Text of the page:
Authorized user not responsible for deceased company president’s debt


Your Business Credit
Elaine Pofeldt is a journalist whose articles on entrepreneurship and careers have appeared in Fortune, Working Mother, Money and many other publications. She is a former senior editor at Fortune Small Business magazine and an entrepreneur herself, as co-founder of, a website for independent professionals. She writes "Your Business Credit," a weekly column about small business and credit, for

Ask Elaine a question or read her prior answers in the 'Your Business Credit' archive.

Question Dear Your Business Credit,
The president of my C corporation died and there are a lot of credit cards under her name. I am an authorized user for those cards. Am I responsible for paying off these credit cards? – Caroline

Answer Dear Caroline,
Generally speaking, authorized users are not liable for the debt on the primary cardholder's account, as I discussed in an earlier column, “Paying deceased’s bill doesn’t imply liability for authorized user.” However, it is important to double-check that you are actually an authorized user and not a joint account holder. As a joint account holder, you would have had to sign the credit card agreement. As I mentioned in that column, if you don’t remember whether you signed these agreements, you can check a credit report from one of the major credit bureaus (Experian, TransUnion and Equifax). These will state whether you are an authorized user or joint account holder.

You did not say whether you own the business or are an employee. If you are the owner, I would recommend that you pay the debts. When you or an employee borrow money for your company, you have an obligation to pay the debts, even if you are not legally liable for them. If you are an employee, I would refer this matter to the owner of the company.

Meanwhile, I would recommend that your company ask the executor on the president’s estate to contact the credit card issuers, let them know that your president has died and, after any balances are paid, arrange to close the cards. (For more information on what to do when a cardholder dies, you may want to read “What happens to credit card debt after death.”)

If you own the business and need credit, open new cards in your own name. This will give you an opportunity to build business credit in your own name, which could come in handy if you someday need more financing. Lenders generally issue business credit based on the personal credit of the owner. In the meantime, I’d suggest contacting your major suppliers and vendors and switching any existing, ongoing charges to a card in your name, so you don’t miss payments on any important services you need.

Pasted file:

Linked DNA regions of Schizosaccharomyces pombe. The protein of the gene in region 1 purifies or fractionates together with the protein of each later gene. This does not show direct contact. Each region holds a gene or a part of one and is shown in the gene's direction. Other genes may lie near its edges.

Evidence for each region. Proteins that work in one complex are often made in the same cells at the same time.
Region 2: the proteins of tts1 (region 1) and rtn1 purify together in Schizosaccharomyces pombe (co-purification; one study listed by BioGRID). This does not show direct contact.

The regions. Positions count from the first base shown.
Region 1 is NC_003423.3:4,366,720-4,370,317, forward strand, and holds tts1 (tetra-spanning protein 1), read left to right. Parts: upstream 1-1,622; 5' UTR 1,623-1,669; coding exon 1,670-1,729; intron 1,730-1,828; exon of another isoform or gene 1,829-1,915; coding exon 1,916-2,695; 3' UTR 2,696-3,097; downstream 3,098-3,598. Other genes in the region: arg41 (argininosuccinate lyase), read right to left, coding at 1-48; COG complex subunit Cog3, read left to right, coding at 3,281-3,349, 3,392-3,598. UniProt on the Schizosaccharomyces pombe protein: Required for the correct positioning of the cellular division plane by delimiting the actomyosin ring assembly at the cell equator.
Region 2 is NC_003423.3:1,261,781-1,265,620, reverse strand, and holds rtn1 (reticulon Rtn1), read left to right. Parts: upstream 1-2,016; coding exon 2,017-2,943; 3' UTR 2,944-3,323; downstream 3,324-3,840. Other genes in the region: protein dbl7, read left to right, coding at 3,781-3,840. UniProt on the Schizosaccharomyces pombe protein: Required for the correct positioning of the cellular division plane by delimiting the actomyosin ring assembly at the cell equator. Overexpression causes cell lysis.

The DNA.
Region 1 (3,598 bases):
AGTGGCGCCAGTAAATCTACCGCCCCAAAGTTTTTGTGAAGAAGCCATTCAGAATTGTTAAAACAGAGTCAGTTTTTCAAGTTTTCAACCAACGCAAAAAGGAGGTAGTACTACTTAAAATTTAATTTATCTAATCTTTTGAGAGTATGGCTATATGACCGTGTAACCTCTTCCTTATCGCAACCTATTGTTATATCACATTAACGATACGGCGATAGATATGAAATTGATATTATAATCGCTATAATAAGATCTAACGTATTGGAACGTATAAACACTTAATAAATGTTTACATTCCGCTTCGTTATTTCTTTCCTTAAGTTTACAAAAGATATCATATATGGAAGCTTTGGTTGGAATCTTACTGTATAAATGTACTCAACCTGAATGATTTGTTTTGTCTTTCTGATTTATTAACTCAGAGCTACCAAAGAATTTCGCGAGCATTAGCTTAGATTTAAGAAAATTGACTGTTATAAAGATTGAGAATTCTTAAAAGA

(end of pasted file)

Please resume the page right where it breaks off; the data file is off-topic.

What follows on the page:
No one wants to think about the death of a key executive, but your letter is a good reminder of how important it is for businesses to have plans in place in case of situations like this. It is essential to keep good records of any credit that has been taken out on behalf of a business and any paperwork that has been signed for credit cards and loans in a secure place. It can be very time consuming to track down this information if only one person in the company had access and that person is now deceased. Fortunately, it looks like you do have the information you need at hand. Best wishes as you adjust to running the company without your president.

See related: Add your business as authorized user on personal card? Not likely, How to handle collection calls for a dead person’s debt, Is employee responsible for boss's default?

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Published: May 16, 2016

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Updated: 10-21-2016

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